A guest post by Conrad Perry:
It looks like the new Julia being the real Julia campaign has kicked off with a bit of good old fashioned teacher bashing. This reminds me of one of the things that seems really ingrained in many people’s minds, and an assumption which a lot of this teacher bashing is based on, which is that there is a horde of teachers out there who are bored, can’t teach well and are too lazy to get another job that they might actually enjoy. The solution to this is obviously to spend large amounts of money developing scales, standardized tests and IT tracking systems to try and identify them. This seems to appeal a lot to some people, although anyone actually caught up in this sort of system may well realize how useless these sorts of measures can be, and indeed how easy they are to cheat if you are cynical and really want to.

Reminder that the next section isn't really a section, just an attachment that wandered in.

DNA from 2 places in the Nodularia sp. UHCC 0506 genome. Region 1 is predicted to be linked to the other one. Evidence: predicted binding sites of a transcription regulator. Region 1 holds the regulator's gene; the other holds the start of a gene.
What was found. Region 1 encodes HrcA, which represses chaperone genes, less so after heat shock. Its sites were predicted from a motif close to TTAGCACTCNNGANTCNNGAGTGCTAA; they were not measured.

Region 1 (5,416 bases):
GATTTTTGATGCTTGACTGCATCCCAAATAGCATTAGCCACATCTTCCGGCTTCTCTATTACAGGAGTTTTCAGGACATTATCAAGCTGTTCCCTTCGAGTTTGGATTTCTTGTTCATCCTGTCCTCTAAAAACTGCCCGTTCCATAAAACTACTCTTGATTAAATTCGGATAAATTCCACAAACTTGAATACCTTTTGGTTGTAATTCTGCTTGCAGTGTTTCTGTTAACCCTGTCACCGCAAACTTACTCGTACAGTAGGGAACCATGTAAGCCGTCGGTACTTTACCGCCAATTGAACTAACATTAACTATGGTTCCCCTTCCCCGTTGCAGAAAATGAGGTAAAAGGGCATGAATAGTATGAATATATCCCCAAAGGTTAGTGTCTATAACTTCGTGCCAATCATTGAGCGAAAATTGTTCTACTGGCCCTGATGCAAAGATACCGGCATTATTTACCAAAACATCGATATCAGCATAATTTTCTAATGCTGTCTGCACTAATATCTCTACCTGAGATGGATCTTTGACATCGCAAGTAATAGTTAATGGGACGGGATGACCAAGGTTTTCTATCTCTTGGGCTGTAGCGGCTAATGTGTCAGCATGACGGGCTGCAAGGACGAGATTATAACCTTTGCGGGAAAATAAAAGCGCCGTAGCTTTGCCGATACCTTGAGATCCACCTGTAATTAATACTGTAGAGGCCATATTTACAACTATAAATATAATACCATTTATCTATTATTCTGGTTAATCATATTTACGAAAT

If you get away from the idea that performance should be measured on little scales that generally cheese teachers off and cost huge amounts to administer (it’s been tried on and off in different educational settings for at least 150 years, and there’s no evidence that it’s a particularly successful strategy), it is in fact quite possible to measure whether there really is a great horde of bad teachers out there damaging our education system – it’s been done, it’s been done multiple times and it’s been done using methods that are far better than those that keep legions of micro-managers employed in the education system. A very recent study done in Australia (NSW) and the US that shows just how it can be done well is by Bryan Byrne and colleagues, “Teacher effects” in early literacy development: Evidence from a study of twins (2010; Journal of Educational Psychology, 102, 1, 32-42; unfortunately pay-walled), and here is the abstract: